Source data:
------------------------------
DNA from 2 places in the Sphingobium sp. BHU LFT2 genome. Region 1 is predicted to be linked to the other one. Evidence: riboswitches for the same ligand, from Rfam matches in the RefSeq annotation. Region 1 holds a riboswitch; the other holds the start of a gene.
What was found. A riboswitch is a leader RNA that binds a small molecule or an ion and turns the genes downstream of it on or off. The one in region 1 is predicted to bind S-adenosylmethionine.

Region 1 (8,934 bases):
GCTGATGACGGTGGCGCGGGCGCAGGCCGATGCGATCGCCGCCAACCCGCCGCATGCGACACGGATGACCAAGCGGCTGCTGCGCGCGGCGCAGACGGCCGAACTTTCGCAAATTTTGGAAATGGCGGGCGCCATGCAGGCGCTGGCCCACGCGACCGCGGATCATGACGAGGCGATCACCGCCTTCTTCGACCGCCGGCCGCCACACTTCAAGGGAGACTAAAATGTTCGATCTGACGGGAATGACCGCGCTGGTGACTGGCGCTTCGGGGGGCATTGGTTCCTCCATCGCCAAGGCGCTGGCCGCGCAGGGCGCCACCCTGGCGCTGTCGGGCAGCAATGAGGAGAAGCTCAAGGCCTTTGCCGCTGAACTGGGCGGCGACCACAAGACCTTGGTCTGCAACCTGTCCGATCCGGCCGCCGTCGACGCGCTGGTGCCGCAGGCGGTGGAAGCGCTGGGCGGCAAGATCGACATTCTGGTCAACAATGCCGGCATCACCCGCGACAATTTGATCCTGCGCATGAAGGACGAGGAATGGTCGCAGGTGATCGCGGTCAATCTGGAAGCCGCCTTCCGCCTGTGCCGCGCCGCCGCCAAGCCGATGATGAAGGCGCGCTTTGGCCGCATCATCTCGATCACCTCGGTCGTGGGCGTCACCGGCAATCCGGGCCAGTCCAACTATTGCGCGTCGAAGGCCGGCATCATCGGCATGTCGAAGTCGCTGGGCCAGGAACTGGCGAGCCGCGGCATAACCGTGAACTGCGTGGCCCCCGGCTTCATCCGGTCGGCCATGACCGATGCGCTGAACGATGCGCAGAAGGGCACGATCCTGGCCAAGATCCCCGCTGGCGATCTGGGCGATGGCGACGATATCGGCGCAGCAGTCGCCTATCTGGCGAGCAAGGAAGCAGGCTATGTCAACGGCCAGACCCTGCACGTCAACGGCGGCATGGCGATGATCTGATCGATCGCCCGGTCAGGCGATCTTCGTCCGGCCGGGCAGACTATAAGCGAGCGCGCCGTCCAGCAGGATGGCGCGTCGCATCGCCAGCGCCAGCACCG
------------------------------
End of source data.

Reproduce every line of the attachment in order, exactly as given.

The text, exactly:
DNA from 2 places in the Sphingobium sp. BHU LFT2 genome. Region 1 is predicted to be linked to the other one. Evidence: riboswitches for the same ligand, from Rfam matches in the RefSeq annotation. Region 1 holds a riboswitch; the other holds the start of a gene.
What was found. A riboswitch is a leader RNA that binds a small molecule or an ion and turns the genes downstream of it on or off. The one in region 1 is predicted to bind S-adenosylmethionine.

Region 1 (8,934 bases):
GCTGATGACGGTGGCGCGGGCGCAGGCCGATGCGATCGCCGCCAACCCGCCGCATGCGACACGGATGACCAAGCGGCTGCTGCGCGCGGCGCAGACGGCCGAACTTTCGCAAATTTTGGAAATGGCGGGCGCCATGCAGGCGCTGGCCCACGCGACCGCGGATCATGACGAGGCGATCACCGCCTTCTTCGACCGCCGGCCGCCACACTTCAAGGGAGACTAAAATGTTCGATCTGACGGGAATGACCGCGCTGGTGACTGGCGCTTCGGGGGGCATTGGTTCCTCCATCGCCAAGGCGCTGGCCGCGCAGGGCGCCACCCTGGCGCTGTCGGGCAGCAATGAGGAGAAGCTCAAGGCCTTTGCCGCTGAACTGGGCGGCGACCACAAGACCTTGGTCTGCAACCTGTCCGATCCGGCCGCCGTCGACGCGCTGGTGCCGCAGGCGGTGGAAGCGCTGGGCGGCAAGATCGACATTCTGGTCAACAATGCCGGCATCACCCGCGACAATTTGATCCTGCGCATGAAGGACGAGGAATGGTCGCAGGTGATCGCGGTCAATCTGGAAGCCGCCTTCCGCCTGTGCCGCGCCGCCGCCAAGCCGATGATGAAGGCGCGCTTTGGCCGCATCATCTCGATCACCTCGGTCGTGGGCGTCACCGGCAATCCGGGCCAGTCCAACTATTGCGCGTCGAAGGCCGGCATCATCGGCATGTCGAAGTCGCTGGGCCAGGAACTGGCGAGCCGCGGCATAACCGTGAACTGCGTGGCCCCCGGCTTCATCCGGTCGGCCATGACCGATGCGCTGAACGATGCGCAGAAGGGCACGATCCTGGCCAAGATCCCCGCTGGCGATCTGGGCGATGGCGACGATATCGGCGCAGCAGTCGCCTATCTGGCGAGCAAGGAAGCAGGCTATGTCAACGGCCAGACCCTGCACGTCAACGGCGGCATGGCGATGATCTGATCGATCGCCCGGTCAGGCGATCTTCGTCCGGCCGGGCAGACTATAAGCGAGCGCGCCGTCCAGCAGGATGGCGCGTCGCATCGCCAGCGCCAGCACCG